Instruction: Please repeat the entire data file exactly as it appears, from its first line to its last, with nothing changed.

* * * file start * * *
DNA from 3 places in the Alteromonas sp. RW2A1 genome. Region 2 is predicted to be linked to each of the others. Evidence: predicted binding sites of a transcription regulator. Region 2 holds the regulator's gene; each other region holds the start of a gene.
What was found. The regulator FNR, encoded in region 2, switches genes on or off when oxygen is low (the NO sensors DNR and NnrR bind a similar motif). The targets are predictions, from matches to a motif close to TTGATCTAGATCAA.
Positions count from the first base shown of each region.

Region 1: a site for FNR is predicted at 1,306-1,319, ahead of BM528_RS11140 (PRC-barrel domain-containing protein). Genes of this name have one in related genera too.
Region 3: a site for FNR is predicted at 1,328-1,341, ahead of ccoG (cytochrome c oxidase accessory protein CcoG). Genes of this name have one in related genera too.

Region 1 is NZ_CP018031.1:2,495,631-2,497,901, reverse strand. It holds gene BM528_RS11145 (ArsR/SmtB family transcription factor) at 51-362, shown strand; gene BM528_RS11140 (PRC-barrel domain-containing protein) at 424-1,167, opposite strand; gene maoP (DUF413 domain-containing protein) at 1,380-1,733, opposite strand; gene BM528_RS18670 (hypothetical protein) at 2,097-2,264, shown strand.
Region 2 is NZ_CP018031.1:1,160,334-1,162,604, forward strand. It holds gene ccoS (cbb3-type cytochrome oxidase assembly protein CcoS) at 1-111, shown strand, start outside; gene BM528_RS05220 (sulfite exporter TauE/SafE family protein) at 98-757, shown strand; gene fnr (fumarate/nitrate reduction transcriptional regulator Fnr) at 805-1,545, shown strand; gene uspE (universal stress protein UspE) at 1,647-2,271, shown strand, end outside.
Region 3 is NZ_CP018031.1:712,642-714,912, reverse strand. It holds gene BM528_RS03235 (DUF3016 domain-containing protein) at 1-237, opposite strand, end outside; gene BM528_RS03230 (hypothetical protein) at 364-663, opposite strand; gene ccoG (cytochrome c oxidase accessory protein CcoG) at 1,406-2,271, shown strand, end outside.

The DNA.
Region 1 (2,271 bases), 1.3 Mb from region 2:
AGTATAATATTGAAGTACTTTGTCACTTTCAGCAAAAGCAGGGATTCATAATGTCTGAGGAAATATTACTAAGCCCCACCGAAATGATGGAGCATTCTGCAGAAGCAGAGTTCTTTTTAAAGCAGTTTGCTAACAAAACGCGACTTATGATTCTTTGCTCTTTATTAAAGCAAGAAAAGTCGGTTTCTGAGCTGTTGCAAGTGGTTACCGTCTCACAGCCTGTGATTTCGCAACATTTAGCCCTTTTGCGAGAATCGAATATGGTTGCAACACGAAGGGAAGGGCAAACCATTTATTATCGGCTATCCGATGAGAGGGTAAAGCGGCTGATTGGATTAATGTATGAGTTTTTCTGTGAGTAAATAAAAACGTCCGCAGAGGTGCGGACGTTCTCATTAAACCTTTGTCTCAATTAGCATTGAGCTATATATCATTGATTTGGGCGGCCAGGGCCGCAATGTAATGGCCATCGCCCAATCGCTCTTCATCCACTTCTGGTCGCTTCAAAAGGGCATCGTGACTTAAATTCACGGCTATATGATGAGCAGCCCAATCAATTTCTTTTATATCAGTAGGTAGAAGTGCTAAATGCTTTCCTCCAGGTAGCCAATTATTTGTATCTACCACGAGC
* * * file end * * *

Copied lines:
DNA from 3 places in the Alteromonas sp. RW2A1 genome. Region 2 is predicted to be linked to each of the others. Evidence: predicted binding sites of a transcription regulator. Region 2 holds the regulator's gene; each other region holds the start of a gene.
What was found. The regulator FNR, encoded in region 2, switches genes on or off when oxygen is low (the NO sensors DNR and NnrR bind a similar motif). The targets are predictions, from matches to a motif close to TTGATCTAGATCAA.
Positions count from the first base shown of each region.

Region 1: a site for FNR is predicted at 1,306-1,319, ahead of BM528_RS11140 (PRC-barrel domain-containing protein). Genes of this name have one in related genera too.
Region 3: a site for FNR is predicted at 1,328-1,341, ahead of ccoG (cytochrome c oxidase accessory protein CcoG). Genes of this name have one in related genera too.

Region 1 is NZ_CP018031.1:2,495,631-2,497,901, reverse strand. It holds gene BM528_RS11145 (ArsR/SmtB family transcription factor) at 51-362, shown strand; gene BM528_RS11140 (PRC-barrel domain-containing protein) at 424-1,167, opposite strand; gene maoP (DUF413 domain-containing protein) at 1,380-1,733, opposite strand; gene BM528_RS18670 (hypothetical protein) at 2,097-2,264, shown strand.
Region 2 is NZ_CP018031.1:1,160,334-1,162,604, forward strand. It holds gene ccoS (cbb3-type cytochrome oxidase assembly protein CcoS) at 1-111, shown strand, start outside; gene BM528_RS05220 (sulfite exporter TauE/SafE family protein) at 98-757, shown strand; gene fnr (fumarate/nitrate reduction transcriptional regulator Fnr) at 805-1,545, shown strand; gene uspE (universal stress protein UspE) at 1,647-2,271, shown strand, end outside.
Region 3 is NZ_CP018031.1:712,642-714,912, reverse strand. It holds gene BM528_RS03235 (DUF3016 domain-containing protein) at 1-237, opposite strand, end outside; gene BM528_RS03230 (hypothetical protein) at 364-663, opposite strand; gene ccoG (cytochrome c oxidase accessory protein CcoG) at 1,406-2,271, shown strand, end outside.

The DNA.
Region 1 (2,271 bases), 1.3 Mb from region 2:
AGTATAATATTGAAGTACTTTGTCACTTTCAGCAAAAGCAGGGATTCATAATGTCTGAGGAAATATTACTAAGCCCCACCGAAATGATGGAGCATTCTGCAGAAGCAGAGTTCTTTTTAAAGCAGTTTGCTAACAAAACGCGACTTATGATTCTTTGCTCTTTATTAAAGCAAGAAAAGTCGGTTTCTGAGCTGTTGCAAGTGGTTACCGTCTCACAGCCTGTGATTTCGCAACATTTAGCCCTTTTGCGAGAATCGAATATGGTTGCAACACGAAGGGAAGGGCAAACCATTTATTATCGGCTATCCGATGAGAGGGTAAAGCGGCTGATTGGATTAATGTATGAGTTTTTCTGTGAGTAAATAAAAACGTCCGCAGAGGTGCGGACGTTCTCATTAAACCTTTGTCTCAATTAGCATTGAGCTATATATCATTGATTTGGGCGGCCAGGGCCGCAATGTAATGGCCATCGCCCAATCGCTCTTCATCCACTTCTGGTCGCTTCAAAAGGGCATCGTGACTTAAATTCACGGCTATATGATGAGCAGCCCAATCAATTTCTTTTATATCAGTAGGTAGAAGTGCTAAATGCTTTCCTCCAGGTAGCCAATTATTTGTATCTACCACGAGC